Don’t stay in your current role and don’t look for a promotion within the company. Leave your company for a better position.
The real question is: Which role should you take? You’ve mentioned that you want to go into BSA/AML, Compliance, or become the manager of a call center, right? So which role would be the best for you?
Well, that all depends. You said you love your role. What do you love about it? Do you like interacting with customers and bankers and providing assistance? Do you just love the fact that you are so good at a role that you can essentially tell others what to do?
What about your current role are you very good at? Are you able to look at a statement and figure out things right away that the customers and bankers can’t? Are you good at analyzing transaction histories and determining if something doesn’t make sense? Or are you good in advising bankers on how to maintain compliance with policy and procedure?
And what about your current role do you enjoy? What would you like to be doing in the future? Does the work matter more than the money, or vice versa?
As far as money goes:
- The average salary of a BSA investigator is $52,618, according to Glassdoor. Actually, that’s for an “AML investigator”, but we’re in the same ballpark here. I won’t go over BSA and AML as that’s not relevant here. But the fact that you’re going to have to teach yourself some skills that you wouldn’t otherwise learn on the job isn’t something to fear, but rather to embrace. It’s also unavoidable. If you’re considering a career in Anti-Money Laundering, know that the median salary for someone with the CAMS designation (Certified Anti-Money Laundering Specialist) is $85,000/year, compared to $60,000 for someone who doesn’t have CAMS. Of course, that’s not one specific position but rather everyone who works in the AML field, but it gives you more of an idea of what your earnings potential is. You’re trying to earn $35,000/year as an investigator. These jobs pay more than that. And that’s why I call you “HumbleHunter”, HumbleHunter.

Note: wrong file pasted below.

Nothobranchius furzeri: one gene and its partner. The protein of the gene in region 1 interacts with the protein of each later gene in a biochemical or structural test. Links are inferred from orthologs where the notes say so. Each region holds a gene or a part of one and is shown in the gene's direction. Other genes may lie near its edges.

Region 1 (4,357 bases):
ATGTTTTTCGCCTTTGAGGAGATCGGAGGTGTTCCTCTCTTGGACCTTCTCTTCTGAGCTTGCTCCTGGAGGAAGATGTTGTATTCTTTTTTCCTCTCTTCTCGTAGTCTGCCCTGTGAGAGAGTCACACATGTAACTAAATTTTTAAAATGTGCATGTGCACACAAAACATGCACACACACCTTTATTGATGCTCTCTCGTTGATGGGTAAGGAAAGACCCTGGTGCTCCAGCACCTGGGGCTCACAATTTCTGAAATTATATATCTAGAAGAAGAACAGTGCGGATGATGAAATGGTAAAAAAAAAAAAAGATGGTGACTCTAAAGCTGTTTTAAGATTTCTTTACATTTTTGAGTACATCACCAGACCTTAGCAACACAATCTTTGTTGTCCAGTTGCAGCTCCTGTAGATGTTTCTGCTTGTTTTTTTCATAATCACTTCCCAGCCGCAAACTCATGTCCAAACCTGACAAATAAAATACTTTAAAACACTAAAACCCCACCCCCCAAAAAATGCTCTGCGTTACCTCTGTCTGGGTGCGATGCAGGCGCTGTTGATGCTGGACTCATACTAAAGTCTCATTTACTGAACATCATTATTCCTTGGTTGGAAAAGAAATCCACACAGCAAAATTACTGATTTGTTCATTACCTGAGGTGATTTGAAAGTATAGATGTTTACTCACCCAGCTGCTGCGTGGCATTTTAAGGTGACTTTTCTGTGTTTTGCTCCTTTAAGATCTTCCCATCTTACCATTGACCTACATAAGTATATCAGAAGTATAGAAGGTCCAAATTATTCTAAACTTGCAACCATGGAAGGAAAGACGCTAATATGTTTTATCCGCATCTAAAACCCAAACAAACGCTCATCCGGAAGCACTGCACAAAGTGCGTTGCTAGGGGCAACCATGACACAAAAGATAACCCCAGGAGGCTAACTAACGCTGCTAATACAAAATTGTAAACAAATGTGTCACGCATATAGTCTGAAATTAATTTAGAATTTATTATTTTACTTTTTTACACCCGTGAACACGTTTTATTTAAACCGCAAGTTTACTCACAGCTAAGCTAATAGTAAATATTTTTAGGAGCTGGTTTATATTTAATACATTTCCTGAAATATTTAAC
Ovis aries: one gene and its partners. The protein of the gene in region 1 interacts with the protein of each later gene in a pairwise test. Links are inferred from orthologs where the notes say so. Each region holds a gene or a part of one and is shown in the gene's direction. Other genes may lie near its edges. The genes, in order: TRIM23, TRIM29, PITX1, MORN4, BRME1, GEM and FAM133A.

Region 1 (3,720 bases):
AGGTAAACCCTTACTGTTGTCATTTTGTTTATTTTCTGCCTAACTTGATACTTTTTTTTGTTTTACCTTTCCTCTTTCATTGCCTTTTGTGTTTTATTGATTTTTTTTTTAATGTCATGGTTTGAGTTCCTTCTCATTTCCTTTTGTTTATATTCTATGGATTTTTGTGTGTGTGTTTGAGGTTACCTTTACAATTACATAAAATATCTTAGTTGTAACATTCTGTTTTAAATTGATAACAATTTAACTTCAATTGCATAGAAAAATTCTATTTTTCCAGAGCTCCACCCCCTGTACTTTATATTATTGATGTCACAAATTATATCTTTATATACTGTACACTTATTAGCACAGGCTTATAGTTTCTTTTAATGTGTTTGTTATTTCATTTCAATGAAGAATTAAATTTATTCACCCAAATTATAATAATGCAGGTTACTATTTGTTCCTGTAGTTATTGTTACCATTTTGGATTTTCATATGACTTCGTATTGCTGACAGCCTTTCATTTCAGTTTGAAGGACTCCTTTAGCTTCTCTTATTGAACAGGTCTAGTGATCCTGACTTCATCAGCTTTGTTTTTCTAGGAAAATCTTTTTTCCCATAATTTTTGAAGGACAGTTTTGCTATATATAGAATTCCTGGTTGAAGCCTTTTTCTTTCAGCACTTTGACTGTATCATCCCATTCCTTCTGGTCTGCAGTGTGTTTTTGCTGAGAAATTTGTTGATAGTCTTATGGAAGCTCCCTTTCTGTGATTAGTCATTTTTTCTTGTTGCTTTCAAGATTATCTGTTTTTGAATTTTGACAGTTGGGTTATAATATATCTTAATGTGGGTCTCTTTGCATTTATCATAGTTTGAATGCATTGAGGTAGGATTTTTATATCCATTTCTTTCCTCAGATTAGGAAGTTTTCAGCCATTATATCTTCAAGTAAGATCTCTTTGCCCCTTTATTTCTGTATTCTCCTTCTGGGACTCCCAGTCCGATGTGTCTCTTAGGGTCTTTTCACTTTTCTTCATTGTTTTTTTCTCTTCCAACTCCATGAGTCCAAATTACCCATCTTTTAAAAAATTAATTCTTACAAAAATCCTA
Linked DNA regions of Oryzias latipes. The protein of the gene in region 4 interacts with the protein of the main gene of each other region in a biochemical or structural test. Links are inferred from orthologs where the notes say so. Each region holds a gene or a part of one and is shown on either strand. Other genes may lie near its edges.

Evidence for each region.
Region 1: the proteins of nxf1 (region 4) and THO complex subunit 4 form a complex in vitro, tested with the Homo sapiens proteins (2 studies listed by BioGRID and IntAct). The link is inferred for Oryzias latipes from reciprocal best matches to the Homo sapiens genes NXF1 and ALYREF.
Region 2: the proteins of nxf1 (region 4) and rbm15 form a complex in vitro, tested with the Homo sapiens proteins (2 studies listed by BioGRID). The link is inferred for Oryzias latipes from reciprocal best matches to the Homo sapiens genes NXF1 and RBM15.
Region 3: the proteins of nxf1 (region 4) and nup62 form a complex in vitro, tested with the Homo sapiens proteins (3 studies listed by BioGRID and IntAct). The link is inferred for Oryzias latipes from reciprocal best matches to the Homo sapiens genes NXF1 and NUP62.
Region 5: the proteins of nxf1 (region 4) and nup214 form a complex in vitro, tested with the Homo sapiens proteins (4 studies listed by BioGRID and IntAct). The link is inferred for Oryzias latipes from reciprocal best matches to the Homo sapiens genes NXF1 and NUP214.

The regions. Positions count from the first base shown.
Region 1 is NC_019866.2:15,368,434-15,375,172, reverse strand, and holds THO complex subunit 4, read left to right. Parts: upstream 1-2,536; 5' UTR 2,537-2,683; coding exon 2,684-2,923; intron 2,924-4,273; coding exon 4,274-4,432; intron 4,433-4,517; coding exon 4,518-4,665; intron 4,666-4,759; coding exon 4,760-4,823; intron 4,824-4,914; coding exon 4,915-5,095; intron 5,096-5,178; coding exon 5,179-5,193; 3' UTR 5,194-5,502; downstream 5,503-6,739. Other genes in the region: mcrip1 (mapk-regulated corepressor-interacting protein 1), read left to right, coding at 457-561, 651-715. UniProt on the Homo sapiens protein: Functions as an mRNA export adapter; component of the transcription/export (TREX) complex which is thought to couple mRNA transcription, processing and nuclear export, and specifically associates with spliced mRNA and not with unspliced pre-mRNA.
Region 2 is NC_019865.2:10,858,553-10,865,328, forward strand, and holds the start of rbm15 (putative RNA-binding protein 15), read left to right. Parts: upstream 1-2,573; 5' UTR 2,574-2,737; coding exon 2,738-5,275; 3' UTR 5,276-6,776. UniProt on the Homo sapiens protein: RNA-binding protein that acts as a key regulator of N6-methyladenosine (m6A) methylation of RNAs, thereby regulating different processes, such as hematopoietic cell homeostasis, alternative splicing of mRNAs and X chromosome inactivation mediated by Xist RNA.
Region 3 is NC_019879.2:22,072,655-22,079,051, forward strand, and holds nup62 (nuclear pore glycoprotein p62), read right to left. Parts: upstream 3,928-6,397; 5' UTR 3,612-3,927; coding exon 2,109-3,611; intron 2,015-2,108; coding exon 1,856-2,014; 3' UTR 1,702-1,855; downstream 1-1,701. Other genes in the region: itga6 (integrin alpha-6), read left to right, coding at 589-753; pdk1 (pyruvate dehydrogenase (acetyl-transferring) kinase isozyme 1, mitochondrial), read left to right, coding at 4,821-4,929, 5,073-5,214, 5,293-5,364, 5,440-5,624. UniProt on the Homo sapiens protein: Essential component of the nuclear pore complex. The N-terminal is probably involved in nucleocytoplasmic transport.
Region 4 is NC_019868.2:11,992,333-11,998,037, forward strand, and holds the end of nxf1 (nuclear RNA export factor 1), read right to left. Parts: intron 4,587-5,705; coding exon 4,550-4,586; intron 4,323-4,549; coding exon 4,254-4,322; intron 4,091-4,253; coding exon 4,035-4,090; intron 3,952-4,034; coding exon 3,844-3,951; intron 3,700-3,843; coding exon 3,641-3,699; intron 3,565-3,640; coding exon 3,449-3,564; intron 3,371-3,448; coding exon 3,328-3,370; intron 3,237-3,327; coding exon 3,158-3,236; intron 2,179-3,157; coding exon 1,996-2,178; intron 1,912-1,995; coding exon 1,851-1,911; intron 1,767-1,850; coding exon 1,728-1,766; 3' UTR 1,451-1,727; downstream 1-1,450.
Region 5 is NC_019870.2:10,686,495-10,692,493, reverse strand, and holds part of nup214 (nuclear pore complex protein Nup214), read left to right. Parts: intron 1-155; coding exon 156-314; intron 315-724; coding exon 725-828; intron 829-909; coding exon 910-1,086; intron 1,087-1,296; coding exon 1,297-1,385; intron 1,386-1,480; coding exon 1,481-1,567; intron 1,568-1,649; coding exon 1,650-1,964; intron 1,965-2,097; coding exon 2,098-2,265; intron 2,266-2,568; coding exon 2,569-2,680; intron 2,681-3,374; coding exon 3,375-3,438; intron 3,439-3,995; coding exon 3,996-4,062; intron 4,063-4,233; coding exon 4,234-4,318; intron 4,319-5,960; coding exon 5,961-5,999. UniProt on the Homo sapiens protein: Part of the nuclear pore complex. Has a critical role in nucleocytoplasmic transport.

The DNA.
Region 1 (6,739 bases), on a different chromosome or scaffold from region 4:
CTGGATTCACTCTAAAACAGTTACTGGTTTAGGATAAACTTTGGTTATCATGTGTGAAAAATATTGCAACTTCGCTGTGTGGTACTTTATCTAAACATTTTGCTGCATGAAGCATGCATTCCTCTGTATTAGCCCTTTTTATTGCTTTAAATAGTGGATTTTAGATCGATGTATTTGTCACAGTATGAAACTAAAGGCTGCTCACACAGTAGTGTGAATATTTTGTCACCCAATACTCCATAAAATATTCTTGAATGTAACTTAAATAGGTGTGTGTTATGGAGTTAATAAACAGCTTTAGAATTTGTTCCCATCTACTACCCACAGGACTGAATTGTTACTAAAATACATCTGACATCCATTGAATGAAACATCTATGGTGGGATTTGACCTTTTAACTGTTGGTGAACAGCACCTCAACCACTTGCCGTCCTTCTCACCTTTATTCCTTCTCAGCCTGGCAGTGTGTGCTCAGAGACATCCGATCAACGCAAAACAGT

- Corporate compliance is another career path that’s going to make you more than $35,000. Going with Glassdoor again, the average salary for a Compliance Officer is $78,203. Now that doesn’t specify banking compliance and I’m sure some industries pay more than others, but Compliance is Compliance is Compliance. According to Payscale (sorry, Glassdoor. I like to play the field), the average and median salaries of bank compliance officers specifically are $57,456 and $62,285. Like with the BSA/AML position, you will have to have a proven track record of Compliance experience. This is a position that I’d say staying with your current bank might not be as bad an idea as I indicated earlier, as your knowledge of your bank’s systems and procedures may well help you land the job. Yes, you’ll still make more money going to another bank, but you also need to land the job in the first place.
- As for a contact center management position, go to another bank! With the other two options, I would say that finding a way to transition into those different areas of finance within your bank might not be too terrible an idea, but not so for the management position. You should absolutely leave. If management or a supervisory role is the next step up (like a Branch Supervisor or Assistant Branch Manager position are technically the next step up on my own in-branch career trajectory), then you will make way more money if you go to another bank than if you stay where you are. It’s just how things work. And this is not counting the fact that your superiors have decided that they will not invest in you, which I take to mean that a promotion to these roles is not something they will ever consider you for. Better for you to go somewhere else and make more money to do the same job. Oh, and Glassdoor reports the national average salary for a call center manager to be $59,429.
So what should you do?